When I went to those hotels, I was like, "Wow. They don't even use fresh juice." The bartenders are super old-school, but most didn't give a shit. They didn't carry all that history with them. When I would go to these old hotels during the day, most of the time a food runner or a busboy would jump behind the bar.

How did you start bartending?
I started at Eleven Madison Park about ten years ago. I had worked in hospitality before, but they were not great places to work at and I was thinking of going to medical school. I had heard about this guy, Danny Meyer, who was treating people with kindness and respect—and although that doesn't sound insane now, it wasn't really being practiced that much back then. I had worked at tons of places where the GMs came in super coked-up. I worked in a place where the owner slapped a bartender across the face for giving him a bill. There was another place where the owner played "dining room roulette," where he would line up the employees, quiz them, and fire them randomly. Thankfully, the pendulum has switched to the other side, but I don't take for granted how Danny operated back then.

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Leo Robitschek.

What was it like when you started working at Eleven Madison Park?
It was great because I had a lot of flexibility and I could experiment with all those old classics I had read about. When I started running the bar, Will and Daniel told me they wanted this to be one of the best bars in the world and I just sort of chuckled—because at that time, there was Pegu Club and Milk & Honey [both known as innovators in using fresh ingredients and novel combinations in their cocktails].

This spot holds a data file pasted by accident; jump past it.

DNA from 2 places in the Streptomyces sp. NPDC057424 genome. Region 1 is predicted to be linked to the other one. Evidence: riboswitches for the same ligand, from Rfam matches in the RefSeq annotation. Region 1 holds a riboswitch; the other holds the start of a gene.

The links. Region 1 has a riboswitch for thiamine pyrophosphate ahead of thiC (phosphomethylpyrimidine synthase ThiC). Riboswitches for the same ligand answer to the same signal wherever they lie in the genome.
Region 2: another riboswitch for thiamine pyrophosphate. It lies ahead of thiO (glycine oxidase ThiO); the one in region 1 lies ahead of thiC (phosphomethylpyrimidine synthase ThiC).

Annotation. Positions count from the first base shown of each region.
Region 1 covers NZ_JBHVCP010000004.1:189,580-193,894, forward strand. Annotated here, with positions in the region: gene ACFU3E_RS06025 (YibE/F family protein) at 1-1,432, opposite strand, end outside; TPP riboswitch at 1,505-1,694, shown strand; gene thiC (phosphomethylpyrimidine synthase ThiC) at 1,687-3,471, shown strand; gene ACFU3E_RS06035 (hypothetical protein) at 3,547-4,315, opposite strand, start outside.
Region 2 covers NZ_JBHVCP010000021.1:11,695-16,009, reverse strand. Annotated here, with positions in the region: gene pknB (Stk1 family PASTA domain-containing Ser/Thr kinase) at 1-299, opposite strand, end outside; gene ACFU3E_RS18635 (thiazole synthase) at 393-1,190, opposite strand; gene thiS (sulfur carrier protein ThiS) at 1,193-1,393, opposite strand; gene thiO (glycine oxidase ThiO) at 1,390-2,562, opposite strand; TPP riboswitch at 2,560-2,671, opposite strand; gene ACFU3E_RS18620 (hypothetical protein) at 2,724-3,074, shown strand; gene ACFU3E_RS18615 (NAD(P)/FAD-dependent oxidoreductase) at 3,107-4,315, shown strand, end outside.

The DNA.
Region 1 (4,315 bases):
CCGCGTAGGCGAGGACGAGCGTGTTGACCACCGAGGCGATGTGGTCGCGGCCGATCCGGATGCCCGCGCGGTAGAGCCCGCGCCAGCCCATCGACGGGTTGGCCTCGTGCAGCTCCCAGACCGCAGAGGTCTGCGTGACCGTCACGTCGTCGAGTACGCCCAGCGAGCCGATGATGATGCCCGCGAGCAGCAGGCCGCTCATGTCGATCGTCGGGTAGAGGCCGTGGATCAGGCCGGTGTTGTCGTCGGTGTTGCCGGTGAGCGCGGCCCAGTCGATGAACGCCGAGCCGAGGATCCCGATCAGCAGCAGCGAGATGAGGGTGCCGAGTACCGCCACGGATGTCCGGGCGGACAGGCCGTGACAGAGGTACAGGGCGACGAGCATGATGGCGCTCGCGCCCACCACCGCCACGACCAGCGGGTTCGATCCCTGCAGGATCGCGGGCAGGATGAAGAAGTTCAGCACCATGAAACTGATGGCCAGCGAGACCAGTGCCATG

You're known for working closely with the kitchen, using fresh ingredients, and coming up with surprising combinations in your drinks. How did you end up learning your craft? Did you have a mentor in any sense?
You know, it's funny, because I never had a mentor. In the book, I credit my insecurity with not having a mentor as being the reason behind my success in this industry. If I had a well-known mentor, I would have just stuck to that style and never really tried to go outside the box, because you want to try and stay true to who you work for. Not having a mentor allowed me to develop my own voice. And then, about four years ago, I was talking to Chef [Daniel Humm] about our creative process and he really shocked me when he told me that my work actually inspired him. That's when we really started collaborating. I sit in on all of their recipe tests each week and riff off that; and then I will present things to him that could, in turn, inspire dishes you see in the restaurant.

As we're walking, it's hard to even imagine the ghosts of those old great hotels. Was it a little bit of a letdown once you started working here and realized the area was no longer like what you had read about?
A little bit. In general, hotels in New York City aren't really synonymous with great dining anymore. There weren't any really famous bars at hotels like there used to be in the area. Hotels lease out their bar spaces now and they work completely separate from each other. This beautiful, all-inclusive experience for the diners, the hotel patrons, and the community doesn't exist anymore that much. I want our space [at The NoMad Hotel] to be somewhere where the entire city will mingle together and have fun. Before I started working in the area, I never used to come around here and that's sad. But that's changed.

Thanks for speaking with me, Leo.